Picture this scenario:
You’ve separated from your ex-partner and you’ve tried to reach an agreement about what to do with the house, or the children, or both. Discussions have been unsuccessful.
You’ve been to see a mediator to see if they can help you and your ex-partner to sort out a long term plan. That hasn’t worked either.
You finally decided to instruct a solicitor to help you sort out your family law issues. Letters are being sent and received left-right-and-centre, but still you can’t reach an agreement. After months of trying, you are still no further along and you’re feeling like you will never get your life back.
Finally, your solicitor advises you to apply to court to resolve your dispute because then (one way or another!) your issues will be resolved once and for all.
You are nervous. You want to get on with your life but you haven’t ever had to go to court before. You don’t know what to expect, but you trust your solicitor – after all, they know your case inside and out, they have a detailed understanding of 'The Big Picture' and you know what to expect from them. You and your solicitor have been ‘in it together’ for months. In fact, you speak to them more often than you speak to your own mother. They have looked after you so far so you duly issue your court application.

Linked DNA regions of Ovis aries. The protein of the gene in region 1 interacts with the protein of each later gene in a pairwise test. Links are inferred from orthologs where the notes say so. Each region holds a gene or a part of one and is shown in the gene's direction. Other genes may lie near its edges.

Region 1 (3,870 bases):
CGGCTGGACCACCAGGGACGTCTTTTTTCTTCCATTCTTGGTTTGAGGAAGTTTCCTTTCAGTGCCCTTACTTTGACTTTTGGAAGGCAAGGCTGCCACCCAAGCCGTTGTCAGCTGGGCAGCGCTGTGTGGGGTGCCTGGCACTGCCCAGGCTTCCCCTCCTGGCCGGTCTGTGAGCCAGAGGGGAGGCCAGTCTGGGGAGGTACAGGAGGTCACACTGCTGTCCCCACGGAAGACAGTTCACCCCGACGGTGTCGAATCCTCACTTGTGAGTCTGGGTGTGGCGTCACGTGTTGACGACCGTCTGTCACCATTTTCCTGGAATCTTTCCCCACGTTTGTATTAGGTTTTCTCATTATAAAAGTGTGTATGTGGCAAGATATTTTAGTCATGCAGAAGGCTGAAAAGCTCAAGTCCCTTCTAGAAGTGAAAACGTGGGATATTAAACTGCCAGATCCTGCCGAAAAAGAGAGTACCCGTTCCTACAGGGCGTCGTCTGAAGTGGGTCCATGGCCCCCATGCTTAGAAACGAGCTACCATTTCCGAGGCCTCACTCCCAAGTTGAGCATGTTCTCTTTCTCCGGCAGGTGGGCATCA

You then receive a letter from your solicitor telling you the court has listed a hearing and they have booked a barrister to attend court with you. Questions flood your brain: What is a barrister? How much is that going to cost? How do I know I’ll like them? How will a barrister, a total stranger, ever get their head around my case and all the little details that might seem inconsequential but actually add up to a great big significant factor?
The truth is, any good solicitor will fully brief a barrister in plenty of time before the hearing and choose a barrister who they think will be appropriate for your case. Barristers are amazing at absorbing information quickly and building up an understanding of the issues. Although you might be apprehensive about using a barrister, by the end of the hearing you’ll feel like they know you and your family as well as your solicitor.
Trust your solicitor to do what is best for you. If you want to do your own research and choose your own barrister, have a conversation with your solicitor about that as early as possible.